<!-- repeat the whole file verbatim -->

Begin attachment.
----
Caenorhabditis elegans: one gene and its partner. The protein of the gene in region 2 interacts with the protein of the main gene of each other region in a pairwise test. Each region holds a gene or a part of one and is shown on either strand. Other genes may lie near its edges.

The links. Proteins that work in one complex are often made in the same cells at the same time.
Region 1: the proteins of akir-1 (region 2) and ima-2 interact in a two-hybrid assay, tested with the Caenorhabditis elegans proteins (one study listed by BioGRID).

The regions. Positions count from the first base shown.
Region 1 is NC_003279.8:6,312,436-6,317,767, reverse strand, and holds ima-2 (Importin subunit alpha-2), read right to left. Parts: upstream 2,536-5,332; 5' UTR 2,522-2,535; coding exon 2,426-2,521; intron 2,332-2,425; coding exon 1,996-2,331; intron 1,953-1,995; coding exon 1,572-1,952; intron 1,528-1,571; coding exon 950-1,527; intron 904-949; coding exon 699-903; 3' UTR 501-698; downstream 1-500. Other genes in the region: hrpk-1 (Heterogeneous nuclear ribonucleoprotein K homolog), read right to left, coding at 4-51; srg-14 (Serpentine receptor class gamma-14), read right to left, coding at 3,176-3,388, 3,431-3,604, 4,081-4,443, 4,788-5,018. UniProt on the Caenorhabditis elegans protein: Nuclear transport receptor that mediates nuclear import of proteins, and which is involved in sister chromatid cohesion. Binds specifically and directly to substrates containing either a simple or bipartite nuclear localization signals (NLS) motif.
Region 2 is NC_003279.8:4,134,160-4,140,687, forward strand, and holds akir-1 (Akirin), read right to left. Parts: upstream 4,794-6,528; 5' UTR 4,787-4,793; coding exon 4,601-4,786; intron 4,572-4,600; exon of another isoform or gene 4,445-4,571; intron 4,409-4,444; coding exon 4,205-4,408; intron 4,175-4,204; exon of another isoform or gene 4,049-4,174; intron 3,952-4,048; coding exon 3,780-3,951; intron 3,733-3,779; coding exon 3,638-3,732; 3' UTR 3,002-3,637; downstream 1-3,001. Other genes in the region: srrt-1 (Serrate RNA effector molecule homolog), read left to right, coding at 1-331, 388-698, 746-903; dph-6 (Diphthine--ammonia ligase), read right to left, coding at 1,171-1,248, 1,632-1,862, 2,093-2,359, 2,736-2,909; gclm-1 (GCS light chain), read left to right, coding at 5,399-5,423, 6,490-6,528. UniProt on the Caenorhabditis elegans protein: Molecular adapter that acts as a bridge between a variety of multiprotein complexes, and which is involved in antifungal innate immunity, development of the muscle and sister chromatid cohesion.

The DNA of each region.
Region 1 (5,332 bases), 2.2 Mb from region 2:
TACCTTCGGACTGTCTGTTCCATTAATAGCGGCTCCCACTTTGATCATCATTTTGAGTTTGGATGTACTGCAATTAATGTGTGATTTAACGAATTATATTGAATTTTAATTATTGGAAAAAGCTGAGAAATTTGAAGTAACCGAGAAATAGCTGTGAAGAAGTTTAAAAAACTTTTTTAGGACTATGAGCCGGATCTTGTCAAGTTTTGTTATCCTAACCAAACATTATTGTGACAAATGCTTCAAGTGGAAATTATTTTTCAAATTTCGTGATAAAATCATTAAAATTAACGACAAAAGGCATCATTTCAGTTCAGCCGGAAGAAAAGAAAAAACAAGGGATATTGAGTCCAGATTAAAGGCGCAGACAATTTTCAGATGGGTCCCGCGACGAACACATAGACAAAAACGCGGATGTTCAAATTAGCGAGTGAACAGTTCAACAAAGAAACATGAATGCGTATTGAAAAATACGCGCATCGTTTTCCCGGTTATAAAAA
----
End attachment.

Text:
Caenorhabditis elegans: one gene and its partner. The protein of the gene in region 2 interacts with the protein of the main gene of each other region in a pairwise test. Each region holds a gene or a part of one and is shown on either strand. Other genes may lie near its edges.

The links. Proteins that work in one complex are often made in the same cells at the same time.
Region 1: the proteins of akir-1 (region 2) and ima-2 interact in a two-hybrid assay, tested with the Caenorhabditis elegans proteins (one study listed by BioGRID).

The regions. Positions count from the first base shown.
Region 1 is NC_003279.8:6,312,436-6,317,767, reverse strand, and holds ima-2 (Importin subunit alpha-2), read right to left. Parts: upstream 2,536-5,332; 5' UTR 2,522-2,535; coding exon 2,426-2,521; intron 2,332-2,425; coding exon 1,996-2,331; intron 1,953-1,995; coding exon 1,572-1,952; intron 1,528-1,571; coding exon 950-1,527; intron 904-949; coding exon 699-903; 3' UTR 501-698; downstream 1-500. Other genes in the region: hrpk-1 (Heterogeneous nuclear ribonucleoprotein K homolog), read right to left, coding at 4-51; srg-14 (Serpentine receptor class gamma-14), read right to left, coding at 3,176-3,388, 3,431-3,604, 4,081-4,443, 4,788-5,018. UniProt on the Caenorhabditis elegans protein: Nuclear transport receptor that mediates nuclear import of proteins, and which is involved in sister chromatid cohesion. Binds specifically and directly to substrates containing either a simple or bipartite nuclear localization signals (NLS) motif.
Region 2 is NC_003279.8:4,134,160-4,140,687, forward strand, and holds akir-1 (Akirin), read right to left. Parts: upstream 4,794-6,528; 5' UTR 4,787-4,793; coding exon 4,601-4,786; intron 4,572-4,600; exon of another isoform or gene 4,445-4,571; intron 4,409-4,444; coding exon 4,205-4,408; intron 4,175-4,204; exon of another isoform or gene 4,049-4,174; intron 3,952-4,048; coding exon 3,780-3,951; intron 3,733-3,779; coding exon 3,638-3,732; 3' UTR 3,002-3,637; downstream 1-3,001. Other genes in the region: srrt-1 (Serrate RNA effector molecule homolog), read left to right, coding at 1-331, 388-698, 746-903; dph-6 (Diphthine--ammonia ligase), read right to left, coding at 1,171-1,248, 1,632-1,862, 2,093-2,359, 2,736-2,909; gclm-1 (GCS light chain), read left to right, coding at 5,399-5,423, 6,490-6,528. UniProt on the Caenorhabditis elegans protein: Molecular adapter that acts as a bridge between a variety of multiprotein complexes, and which is involved in antifungal innate immunity, development of the muscle and sister chromatid cohesion.

The DNA of each region.
Region 1 (5,332 bases), 2.2 Mb from region 2:
TACCTTCGGACTGTCTGTTCCATTAATAGCGGCTCCCACTTTGATCATCATTTTGAGTTTGGATGTACTGCAATTAATGTGTGATTTAACGAATTATATTGAATTTTAATTATTGGAAAAAGCTGAGAAATTTGAAGTAACCGAGAAATAGCTGTGAAGAAGTTTAAAAAACTTTTTTAGGACTATGAGCCGGATCTTGTCAAGTTTTGTTATCCTAACCAAACATTATTGTGACAAATGCTTCAAGTGGAAATTATTTTTCAAATTTCGTGATAAAATCATTAAAATTAACGACAAAAGGCATCATTTCAGTTCAGCCGGAAGAAAAGAAAAAACAAGGGATATTGAGTCCAGATTAAAGGCGCAGACAATTTTCAGATGGGTCCCGCGACGAACACATAGACAAAAACGCGGATGTTCAAATTAGCGAGTGAACAGTTCAACAAAGAAACATGAATGCGTATTGAAAAATACGCGCATCGTTTTCCCGGTTATAAAAA